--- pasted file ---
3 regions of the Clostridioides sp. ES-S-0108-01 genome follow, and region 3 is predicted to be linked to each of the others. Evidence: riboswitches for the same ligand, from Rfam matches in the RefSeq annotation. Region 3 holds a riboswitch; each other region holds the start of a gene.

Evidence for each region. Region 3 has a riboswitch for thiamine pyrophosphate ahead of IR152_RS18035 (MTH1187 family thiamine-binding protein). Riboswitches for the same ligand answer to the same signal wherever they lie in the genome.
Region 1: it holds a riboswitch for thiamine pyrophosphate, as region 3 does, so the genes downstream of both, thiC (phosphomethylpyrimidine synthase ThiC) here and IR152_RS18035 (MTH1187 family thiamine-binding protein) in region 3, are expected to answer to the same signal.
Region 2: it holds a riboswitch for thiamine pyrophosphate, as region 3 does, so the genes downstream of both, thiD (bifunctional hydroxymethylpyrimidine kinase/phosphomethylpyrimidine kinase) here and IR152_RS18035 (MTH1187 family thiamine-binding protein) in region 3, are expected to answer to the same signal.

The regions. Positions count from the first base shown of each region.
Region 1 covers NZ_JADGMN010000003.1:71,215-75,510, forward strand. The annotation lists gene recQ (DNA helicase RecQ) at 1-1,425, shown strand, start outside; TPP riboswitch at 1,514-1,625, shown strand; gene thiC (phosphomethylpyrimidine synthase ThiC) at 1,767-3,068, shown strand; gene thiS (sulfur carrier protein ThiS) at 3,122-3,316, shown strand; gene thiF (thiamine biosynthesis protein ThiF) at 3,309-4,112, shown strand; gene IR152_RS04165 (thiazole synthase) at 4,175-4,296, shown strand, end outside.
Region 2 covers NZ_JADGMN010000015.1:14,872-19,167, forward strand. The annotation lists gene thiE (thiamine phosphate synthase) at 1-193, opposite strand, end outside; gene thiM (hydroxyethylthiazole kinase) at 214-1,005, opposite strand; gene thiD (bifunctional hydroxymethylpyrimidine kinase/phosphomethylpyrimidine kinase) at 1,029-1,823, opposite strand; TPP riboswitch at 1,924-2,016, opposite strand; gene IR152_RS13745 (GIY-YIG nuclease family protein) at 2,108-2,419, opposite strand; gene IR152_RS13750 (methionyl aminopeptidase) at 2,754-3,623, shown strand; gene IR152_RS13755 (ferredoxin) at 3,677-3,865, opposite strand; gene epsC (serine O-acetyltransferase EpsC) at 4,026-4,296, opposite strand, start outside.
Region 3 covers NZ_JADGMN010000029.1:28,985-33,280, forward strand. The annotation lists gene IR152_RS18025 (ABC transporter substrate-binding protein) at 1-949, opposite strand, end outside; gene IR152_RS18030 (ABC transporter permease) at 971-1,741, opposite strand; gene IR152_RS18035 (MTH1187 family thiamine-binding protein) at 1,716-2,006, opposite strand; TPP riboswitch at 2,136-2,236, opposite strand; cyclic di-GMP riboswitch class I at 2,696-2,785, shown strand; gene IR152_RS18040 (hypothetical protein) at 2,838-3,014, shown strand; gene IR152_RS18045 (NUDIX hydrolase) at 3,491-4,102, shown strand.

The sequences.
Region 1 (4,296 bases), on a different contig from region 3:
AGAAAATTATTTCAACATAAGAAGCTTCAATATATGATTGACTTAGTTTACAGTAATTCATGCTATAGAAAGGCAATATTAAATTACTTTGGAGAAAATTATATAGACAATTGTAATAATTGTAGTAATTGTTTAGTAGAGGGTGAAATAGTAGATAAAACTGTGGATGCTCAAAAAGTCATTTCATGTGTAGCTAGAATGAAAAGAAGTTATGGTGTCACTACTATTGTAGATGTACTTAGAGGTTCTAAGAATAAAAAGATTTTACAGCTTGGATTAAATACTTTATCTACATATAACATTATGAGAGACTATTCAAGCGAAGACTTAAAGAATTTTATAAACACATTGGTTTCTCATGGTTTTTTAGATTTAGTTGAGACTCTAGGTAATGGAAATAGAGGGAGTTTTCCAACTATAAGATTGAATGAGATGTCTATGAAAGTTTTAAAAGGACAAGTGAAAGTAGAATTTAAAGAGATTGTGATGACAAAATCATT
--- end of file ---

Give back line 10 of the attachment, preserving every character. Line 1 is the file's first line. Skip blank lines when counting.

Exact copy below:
Region 1 (4,296 bases), on a different contig from region 3: